25 years ago, a friend told me that I should read the autobiographies of famous people to understand how they found their way to achieving great success.
I did not understand this advice. I didn’t appreciate the difference between autobiographies and cheap magazines that followed the life of the “rich and famous.”
I was wrong.
After I read Benjamin Franklin’s autobiography, I understood this advice. I have to admit that it was with quite a considerable delay until I discovered why it was so exciting to read books about people who had written their life stories on their own.
Autobiographers share what they learned from their journeys and life experiences, with the hope that it will inspire and help their readers. There’s probably some ego involved in the writing process, and when you read an autobiography, you may need to deal with that, with a gentle smile on your face: yes, sometimes what we do could be ego-driven.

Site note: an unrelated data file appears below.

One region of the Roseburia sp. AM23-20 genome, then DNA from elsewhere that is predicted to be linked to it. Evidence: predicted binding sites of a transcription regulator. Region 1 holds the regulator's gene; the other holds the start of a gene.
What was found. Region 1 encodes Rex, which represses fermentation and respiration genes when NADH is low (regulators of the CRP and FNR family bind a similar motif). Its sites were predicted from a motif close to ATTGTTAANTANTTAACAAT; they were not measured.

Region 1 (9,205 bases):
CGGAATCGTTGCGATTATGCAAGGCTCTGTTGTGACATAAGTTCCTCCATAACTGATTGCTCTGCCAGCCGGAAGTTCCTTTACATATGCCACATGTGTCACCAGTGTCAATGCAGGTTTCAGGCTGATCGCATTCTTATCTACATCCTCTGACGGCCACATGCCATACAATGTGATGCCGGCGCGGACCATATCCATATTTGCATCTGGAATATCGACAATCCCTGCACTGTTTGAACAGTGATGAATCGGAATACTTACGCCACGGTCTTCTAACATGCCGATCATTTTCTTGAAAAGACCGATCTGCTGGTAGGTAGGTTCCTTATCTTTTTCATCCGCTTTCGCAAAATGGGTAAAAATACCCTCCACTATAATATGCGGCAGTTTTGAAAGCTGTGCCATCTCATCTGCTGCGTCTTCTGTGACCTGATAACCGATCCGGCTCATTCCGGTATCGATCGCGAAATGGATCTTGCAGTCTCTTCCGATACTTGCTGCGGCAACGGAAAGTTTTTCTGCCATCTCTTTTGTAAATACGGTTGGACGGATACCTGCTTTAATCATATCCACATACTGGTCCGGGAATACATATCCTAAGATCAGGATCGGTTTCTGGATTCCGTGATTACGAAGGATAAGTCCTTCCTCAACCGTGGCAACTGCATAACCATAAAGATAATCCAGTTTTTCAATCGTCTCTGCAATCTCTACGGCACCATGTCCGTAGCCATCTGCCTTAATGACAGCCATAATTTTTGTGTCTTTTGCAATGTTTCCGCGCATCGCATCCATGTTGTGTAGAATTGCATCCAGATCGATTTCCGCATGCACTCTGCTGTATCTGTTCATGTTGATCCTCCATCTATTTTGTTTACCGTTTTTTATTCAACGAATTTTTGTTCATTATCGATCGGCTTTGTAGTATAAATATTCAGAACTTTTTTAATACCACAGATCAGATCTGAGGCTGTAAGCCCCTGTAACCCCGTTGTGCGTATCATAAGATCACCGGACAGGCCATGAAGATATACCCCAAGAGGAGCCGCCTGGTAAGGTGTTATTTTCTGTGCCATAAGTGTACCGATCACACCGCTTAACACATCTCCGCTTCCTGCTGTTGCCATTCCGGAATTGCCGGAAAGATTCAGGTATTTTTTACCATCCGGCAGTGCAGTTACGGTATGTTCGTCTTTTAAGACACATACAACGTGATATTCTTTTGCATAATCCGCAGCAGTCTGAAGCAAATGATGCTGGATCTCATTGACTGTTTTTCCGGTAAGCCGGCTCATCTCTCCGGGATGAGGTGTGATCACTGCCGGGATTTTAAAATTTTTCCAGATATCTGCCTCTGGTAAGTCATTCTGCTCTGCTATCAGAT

Reading a story makes it easy to identify yourself in similar situations.
These are some of the things I wished I had discovered earlier:
how Benjamin Franklin designed a system to create good habits (based on a calendar where you mark your success which helps you reflect on what needs more focus or improvement),
how he discovered the ideal size of a group for a meaningful conversation (the answer is a maximum of 12 people), and
how he refused patents for one of his inventions because it was for “the good of the people.”
More importantly, what I learned from reading his autobiography was that he worked on himself first, and this work on himself had an impact on the world.